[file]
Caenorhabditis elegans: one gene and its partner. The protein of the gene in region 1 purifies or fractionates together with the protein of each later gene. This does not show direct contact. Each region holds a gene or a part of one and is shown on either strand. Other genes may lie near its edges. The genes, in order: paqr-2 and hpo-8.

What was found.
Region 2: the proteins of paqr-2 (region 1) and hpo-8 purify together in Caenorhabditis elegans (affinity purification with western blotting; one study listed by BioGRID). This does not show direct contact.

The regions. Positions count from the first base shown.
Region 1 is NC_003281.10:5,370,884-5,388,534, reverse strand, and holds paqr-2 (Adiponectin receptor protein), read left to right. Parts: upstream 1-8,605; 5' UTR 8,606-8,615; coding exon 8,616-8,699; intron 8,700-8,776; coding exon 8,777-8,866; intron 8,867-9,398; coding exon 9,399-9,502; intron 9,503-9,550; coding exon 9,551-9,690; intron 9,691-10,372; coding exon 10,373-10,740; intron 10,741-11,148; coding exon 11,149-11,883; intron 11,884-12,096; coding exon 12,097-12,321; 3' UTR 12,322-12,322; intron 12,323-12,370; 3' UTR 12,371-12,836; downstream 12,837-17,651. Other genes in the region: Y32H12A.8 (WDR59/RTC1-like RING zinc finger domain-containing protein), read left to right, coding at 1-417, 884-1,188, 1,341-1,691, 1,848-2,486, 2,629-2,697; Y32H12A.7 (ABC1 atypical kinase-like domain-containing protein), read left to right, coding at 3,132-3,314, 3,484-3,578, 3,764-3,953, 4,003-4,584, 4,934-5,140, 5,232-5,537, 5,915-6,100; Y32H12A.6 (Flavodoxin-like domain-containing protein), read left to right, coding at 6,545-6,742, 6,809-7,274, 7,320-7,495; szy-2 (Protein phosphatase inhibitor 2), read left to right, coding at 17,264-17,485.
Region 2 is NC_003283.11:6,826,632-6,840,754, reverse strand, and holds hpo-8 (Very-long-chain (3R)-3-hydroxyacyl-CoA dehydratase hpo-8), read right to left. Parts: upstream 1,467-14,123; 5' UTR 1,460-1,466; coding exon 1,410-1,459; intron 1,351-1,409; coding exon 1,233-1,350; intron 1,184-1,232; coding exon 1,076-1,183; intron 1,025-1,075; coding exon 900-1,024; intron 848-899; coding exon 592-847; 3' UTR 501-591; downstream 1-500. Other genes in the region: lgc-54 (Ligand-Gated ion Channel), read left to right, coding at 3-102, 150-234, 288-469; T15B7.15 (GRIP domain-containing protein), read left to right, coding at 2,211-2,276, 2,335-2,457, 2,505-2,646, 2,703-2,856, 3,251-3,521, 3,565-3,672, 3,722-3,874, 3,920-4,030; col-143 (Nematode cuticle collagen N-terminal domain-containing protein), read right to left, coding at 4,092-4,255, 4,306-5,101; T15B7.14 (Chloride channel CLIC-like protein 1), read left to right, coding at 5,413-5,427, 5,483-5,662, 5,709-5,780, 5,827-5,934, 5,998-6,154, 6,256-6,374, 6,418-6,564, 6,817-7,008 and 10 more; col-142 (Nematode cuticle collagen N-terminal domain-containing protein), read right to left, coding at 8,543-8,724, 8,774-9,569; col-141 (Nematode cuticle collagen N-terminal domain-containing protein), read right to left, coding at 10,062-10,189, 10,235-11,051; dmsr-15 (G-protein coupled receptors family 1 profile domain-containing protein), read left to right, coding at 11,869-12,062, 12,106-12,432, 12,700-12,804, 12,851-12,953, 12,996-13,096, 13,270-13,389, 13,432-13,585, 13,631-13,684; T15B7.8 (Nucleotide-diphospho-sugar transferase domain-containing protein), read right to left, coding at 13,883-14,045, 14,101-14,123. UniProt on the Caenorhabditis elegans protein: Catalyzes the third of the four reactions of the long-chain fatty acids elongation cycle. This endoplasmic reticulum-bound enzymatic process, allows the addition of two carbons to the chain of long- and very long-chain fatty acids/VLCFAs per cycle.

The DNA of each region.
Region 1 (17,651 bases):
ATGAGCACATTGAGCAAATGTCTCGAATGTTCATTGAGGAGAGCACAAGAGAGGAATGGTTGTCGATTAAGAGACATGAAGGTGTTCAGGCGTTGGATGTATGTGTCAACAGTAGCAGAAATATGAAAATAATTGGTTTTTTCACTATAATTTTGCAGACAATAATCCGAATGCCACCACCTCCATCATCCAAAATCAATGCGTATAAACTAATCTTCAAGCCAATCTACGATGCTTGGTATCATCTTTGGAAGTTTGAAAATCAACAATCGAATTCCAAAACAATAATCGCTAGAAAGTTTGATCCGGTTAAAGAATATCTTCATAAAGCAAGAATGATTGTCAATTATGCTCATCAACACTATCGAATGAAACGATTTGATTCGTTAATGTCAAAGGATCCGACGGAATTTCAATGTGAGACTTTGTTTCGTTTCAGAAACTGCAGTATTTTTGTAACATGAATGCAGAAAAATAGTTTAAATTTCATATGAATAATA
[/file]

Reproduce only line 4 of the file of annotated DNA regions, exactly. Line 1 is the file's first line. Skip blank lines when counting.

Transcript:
The regions. Positions count from the first base shown.